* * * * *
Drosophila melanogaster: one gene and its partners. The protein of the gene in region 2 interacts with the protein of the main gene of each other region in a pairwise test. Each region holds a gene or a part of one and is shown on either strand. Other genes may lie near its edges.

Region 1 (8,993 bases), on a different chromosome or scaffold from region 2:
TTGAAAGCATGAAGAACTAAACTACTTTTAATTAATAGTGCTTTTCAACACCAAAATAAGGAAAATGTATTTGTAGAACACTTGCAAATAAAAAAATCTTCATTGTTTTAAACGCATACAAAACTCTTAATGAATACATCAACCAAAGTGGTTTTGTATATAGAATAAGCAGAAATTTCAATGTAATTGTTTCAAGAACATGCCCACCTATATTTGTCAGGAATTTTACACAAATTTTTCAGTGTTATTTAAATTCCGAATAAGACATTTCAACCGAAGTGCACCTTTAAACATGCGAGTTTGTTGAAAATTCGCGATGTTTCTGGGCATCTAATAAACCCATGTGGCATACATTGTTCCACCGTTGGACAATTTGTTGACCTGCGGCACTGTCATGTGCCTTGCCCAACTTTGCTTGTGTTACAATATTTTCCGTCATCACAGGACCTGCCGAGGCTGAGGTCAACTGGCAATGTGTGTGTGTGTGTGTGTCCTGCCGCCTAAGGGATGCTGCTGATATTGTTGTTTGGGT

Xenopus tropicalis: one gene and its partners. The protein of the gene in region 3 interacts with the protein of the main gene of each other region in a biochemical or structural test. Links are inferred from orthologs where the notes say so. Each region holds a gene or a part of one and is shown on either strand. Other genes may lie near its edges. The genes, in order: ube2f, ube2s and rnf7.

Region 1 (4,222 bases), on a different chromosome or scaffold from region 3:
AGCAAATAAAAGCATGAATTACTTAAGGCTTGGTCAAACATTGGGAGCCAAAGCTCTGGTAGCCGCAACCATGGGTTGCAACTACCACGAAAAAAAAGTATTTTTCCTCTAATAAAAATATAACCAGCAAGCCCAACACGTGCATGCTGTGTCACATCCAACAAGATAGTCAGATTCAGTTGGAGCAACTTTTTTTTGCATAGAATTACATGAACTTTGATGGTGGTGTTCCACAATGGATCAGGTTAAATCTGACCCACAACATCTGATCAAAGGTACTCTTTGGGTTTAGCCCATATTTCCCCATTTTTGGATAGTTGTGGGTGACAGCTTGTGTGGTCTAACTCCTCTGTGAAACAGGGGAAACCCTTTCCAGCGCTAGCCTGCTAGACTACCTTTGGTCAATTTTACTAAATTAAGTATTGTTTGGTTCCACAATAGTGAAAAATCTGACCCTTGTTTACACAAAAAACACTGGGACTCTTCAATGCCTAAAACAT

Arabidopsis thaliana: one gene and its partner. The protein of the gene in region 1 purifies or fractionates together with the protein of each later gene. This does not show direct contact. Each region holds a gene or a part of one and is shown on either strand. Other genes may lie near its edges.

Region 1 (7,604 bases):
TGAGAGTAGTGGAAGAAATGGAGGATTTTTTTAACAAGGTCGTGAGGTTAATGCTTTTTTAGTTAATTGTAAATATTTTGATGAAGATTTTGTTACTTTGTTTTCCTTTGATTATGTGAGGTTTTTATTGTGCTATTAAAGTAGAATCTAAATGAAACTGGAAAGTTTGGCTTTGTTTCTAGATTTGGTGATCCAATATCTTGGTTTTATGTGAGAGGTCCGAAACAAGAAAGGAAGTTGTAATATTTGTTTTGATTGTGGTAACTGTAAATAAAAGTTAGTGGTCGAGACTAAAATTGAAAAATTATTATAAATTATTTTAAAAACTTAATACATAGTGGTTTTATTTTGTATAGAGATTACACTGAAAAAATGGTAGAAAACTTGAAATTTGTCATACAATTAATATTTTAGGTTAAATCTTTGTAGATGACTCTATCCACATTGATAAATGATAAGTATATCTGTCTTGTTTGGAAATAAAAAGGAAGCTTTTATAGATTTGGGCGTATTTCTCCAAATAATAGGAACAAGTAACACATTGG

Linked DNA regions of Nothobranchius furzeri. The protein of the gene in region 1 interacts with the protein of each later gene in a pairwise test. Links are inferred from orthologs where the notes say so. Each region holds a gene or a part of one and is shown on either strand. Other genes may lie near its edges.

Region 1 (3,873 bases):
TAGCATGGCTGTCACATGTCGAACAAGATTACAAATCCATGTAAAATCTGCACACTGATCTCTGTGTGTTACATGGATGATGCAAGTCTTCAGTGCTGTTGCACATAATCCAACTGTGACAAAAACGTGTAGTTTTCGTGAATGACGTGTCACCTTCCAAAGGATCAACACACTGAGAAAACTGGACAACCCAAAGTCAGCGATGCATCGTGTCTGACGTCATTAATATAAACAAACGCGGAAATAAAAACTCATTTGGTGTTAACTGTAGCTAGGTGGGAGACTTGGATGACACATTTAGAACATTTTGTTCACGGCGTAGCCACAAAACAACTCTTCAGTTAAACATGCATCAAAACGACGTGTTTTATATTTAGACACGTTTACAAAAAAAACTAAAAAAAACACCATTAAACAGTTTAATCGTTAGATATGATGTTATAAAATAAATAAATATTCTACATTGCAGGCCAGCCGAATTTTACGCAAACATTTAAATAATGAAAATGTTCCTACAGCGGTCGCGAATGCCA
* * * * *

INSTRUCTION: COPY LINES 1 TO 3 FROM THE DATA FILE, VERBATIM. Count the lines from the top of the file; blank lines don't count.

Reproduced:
Drosophila melanogaster: one gene and its partners. The protein of the gene in region 2 interacts with the protein of the main gene of each other region in a pairwise test. Each region holds a gene or a part of one and is shown on either strand. Other genes may lie near its edges.

Region 1 (8,993 bases), on a different chromosome or scaffold from region 2:
TTGAAAGCATGAAGAACTAAACTACTTTTAATTAATAGTGCTTTTCAACACCAAAATAAGGAAAATGTATTTGTAGAACACTTGCAAATAAAAAAATCTTCATTGTTTTAAACGCATACAAAACTCTTAATGAATACATCAACCAAAGTGGTTTTGTATATAGAATAAGCAGAAATTTCAATGTAATTGTTTCAAGAACATGCCCACCTATATTTGTCAGGAATTTTACACAAATTTTTCAGTGTTATTTAAATTCCGAATAAGACATTTCAACCGAAGTGCACCTTTAAACATGCGAGTTTGTTGAAAATTCGCGATGTTTCTGGGCATCTAATAAACCCATGTGGCATACATTGTTCCACCGTTGGACAATTTGTTGACCTGCGGCACTGTCATGTGCCTTGCCCAACTTTGCTTGTGTTACAATATTTTCCGTCATCACAGGACCTGCCGAGGCTGAGGTCAACTGGCAATGTGTGTGTGTGTGTGTGTCCTGCCGCCTAAGGGATGCTGCTGATATTGTTGTTTGGGT